- Avengers; Age of Ultron
A movie about magic, illusions, and a long, twisted story that you’ll kick yourself at the end, for not figuring out. The Prestige comes across as the story of David Copperfield’s life, from the trailer. Well, not really, but you get the impression that it’s all about the magic, and you’ll see magic trick after magic trick. Not entirely the case.
The story of The Prestige is more along the lines of an epic battle to be the best, competition, life, and a little bit of magic. Though it’s lengthy, and at times boring, we get taken on a sort of out of order story telling ordeal, through the lives of our two main magicians, and their accomplices. We learn about their careers, how they started, where their rivalry came from, and what’s happened along the way.
Rupert Angier (Hugh Jackman) is on a path for revenge against Alfred Borden (Christian Bale), after a tragic accident ends up getting Angier’s wife (a magician’s assistant) killed, in a water tank escape gone wrong. Angier vows to prove to himself, and the entire world, that he’s a better magician than Borden.
Angier takes a trip to America, for two years, to find Tesla, the man who supposedly made the machine for which Borden uses for his “greatest trick”, the “Transported Man”. The trick itself, is pretty cool, you’ll have to see the movie, to see what I mean. Had this been a real magic trick, I’d be impressed, but rest assured, it’s just movie magic.
The story is well crafted, though I felt the end was very Hollywood, with the “Explanation wrap-up” segment, where our main character explains everything to the other main character, about how he did it, and why, and when, and all that. I felt the movie could have ended a few minutes before that. Not because of length, or anything, but just because the story would have ended better with the “abra cadabra”, and then the gunshot. To me, that would have been a much better, and less Hollywood ending. Though, on the ride home, I was told that if that happened, I would have been pissed, and written about how “nothing was explained”, which is probably true.
The writers (Jonathan and Christopher Nolan) do an amazing job of not only holding your attention through the 2 hours and 8 minutes. Their story turns, and winds, and weaves, and bobs, to the point where you don’t know who’s who, and what’s what. The story leaves you guessing, very much through to the end, where everything’s finally put on the table. You get taken for a ride, and at the end, that ride thoroughly gets explained. There are quite a few turns to this movie, while the typical Hollywood type movie gets one big hoorah at the end, and that’s it. The last half an hour of The Prestige, give or take, is all about explanations. You learn things that you weren’t expecting to learn, mainly because somewhere deep down inside, you’re still holding on to the “it’s really all magic” idea. Well, I can tell you, for sure, it’s not magic. There is indeed an explanation to the entire thing. I won’t tell you what, just refer you to see the movie.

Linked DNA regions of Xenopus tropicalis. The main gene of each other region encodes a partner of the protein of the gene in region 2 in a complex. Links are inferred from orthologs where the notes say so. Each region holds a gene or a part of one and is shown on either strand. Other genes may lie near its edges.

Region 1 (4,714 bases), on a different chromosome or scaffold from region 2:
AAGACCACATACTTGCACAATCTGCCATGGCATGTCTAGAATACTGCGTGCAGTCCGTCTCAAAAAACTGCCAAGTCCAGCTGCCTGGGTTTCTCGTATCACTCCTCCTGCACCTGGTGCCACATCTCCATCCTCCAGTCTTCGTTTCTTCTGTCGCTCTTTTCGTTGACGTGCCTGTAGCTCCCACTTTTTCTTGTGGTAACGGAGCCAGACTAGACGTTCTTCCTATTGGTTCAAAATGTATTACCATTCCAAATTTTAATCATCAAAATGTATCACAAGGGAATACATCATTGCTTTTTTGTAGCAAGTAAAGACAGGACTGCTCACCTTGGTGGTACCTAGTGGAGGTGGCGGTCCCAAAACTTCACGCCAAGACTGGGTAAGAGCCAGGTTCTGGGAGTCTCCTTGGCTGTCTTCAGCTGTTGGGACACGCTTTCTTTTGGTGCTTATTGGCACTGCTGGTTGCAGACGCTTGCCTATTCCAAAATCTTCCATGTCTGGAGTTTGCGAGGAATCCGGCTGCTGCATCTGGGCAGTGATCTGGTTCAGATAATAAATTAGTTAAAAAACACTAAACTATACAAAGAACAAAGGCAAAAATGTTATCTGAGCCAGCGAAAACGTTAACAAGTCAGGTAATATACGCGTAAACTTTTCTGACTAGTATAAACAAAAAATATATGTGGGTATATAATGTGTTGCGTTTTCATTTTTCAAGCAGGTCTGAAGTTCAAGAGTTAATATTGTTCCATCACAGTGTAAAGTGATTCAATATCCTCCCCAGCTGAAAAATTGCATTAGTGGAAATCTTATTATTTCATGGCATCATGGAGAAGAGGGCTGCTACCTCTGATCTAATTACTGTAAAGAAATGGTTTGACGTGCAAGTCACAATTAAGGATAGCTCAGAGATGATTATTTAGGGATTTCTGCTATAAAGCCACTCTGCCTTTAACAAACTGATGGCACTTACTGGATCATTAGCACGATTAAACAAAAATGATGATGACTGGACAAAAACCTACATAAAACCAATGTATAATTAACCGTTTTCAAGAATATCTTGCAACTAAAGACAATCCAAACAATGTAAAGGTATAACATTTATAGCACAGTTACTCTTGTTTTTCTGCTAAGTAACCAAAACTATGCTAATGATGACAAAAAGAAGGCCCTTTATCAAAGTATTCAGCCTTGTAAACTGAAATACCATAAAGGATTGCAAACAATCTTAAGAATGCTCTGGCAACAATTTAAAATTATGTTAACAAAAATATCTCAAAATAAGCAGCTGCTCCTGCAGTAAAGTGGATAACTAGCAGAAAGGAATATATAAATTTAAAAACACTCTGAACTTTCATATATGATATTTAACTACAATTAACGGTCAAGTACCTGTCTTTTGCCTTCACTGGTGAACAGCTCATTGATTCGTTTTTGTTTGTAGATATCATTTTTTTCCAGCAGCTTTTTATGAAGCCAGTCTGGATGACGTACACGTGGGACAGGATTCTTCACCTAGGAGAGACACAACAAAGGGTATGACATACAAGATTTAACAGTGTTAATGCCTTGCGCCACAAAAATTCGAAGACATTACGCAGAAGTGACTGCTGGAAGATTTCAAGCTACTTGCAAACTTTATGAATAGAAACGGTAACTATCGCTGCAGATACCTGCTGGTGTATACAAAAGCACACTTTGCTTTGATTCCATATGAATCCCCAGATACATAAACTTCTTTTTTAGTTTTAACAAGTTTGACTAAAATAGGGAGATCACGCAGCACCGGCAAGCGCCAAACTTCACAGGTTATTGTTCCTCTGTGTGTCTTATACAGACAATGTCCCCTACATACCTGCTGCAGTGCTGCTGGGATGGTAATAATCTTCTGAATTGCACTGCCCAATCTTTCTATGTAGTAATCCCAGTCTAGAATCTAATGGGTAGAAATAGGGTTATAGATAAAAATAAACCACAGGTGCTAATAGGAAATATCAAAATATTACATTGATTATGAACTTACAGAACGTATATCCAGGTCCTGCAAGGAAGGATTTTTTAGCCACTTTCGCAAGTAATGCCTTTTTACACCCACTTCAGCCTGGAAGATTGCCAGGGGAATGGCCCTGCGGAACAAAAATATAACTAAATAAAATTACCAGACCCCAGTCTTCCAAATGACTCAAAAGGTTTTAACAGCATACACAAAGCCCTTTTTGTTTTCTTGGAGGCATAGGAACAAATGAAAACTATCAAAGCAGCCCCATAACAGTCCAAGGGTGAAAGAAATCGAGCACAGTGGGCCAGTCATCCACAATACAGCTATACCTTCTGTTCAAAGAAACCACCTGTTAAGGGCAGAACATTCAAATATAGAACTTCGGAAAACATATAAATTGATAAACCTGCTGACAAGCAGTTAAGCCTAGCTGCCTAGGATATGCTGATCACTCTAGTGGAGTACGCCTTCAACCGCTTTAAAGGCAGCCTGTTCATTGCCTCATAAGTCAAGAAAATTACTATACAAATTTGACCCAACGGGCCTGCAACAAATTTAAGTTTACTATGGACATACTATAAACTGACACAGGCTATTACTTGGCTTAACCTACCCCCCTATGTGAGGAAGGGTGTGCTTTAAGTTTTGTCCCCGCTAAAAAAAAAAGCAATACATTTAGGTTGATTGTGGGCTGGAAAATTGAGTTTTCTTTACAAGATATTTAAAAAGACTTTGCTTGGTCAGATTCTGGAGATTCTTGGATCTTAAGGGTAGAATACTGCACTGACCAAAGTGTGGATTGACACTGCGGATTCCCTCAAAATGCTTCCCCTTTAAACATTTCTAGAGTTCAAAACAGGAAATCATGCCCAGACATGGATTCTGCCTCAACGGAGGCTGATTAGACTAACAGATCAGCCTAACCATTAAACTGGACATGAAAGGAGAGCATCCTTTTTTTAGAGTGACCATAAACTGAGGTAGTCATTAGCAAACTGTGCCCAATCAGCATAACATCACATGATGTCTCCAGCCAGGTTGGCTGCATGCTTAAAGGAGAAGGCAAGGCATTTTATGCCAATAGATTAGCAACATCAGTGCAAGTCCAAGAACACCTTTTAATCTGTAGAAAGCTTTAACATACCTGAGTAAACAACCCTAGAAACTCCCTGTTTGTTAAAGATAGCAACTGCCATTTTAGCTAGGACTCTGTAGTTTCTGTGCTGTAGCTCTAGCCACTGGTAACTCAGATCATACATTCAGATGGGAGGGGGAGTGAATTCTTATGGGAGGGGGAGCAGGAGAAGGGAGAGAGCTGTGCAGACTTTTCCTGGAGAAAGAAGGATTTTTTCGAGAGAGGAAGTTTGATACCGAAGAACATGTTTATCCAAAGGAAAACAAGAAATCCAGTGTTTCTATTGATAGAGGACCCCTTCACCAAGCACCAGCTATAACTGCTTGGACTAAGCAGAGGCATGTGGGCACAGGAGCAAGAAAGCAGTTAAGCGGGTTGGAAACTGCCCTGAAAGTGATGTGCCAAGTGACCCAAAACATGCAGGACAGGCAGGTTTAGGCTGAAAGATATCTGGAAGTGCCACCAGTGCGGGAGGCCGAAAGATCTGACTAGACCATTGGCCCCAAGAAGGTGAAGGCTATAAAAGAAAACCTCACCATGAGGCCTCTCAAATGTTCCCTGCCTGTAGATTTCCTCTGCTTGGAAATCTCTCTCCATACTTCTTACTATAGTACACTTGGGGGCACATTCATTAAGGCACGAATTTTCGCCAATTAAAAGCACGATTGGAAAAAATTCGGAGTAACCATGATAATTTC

The bottom line, this movie is excellent. You should absolutely see this movie, and support it in any way you can. I had hoped I would love the movie, and I did. While I disagree with parts of it, and various storyline aspects, overall, I loved the movie. I thought it was beautifully acted (aside from some less than favorable British accents), magnificently written, and marvelously directed. Christopher Nolan has not only proven to be an amazing director, but also a talented writer. If you liked any of his other movies, you’ll fall in love with The Prestige.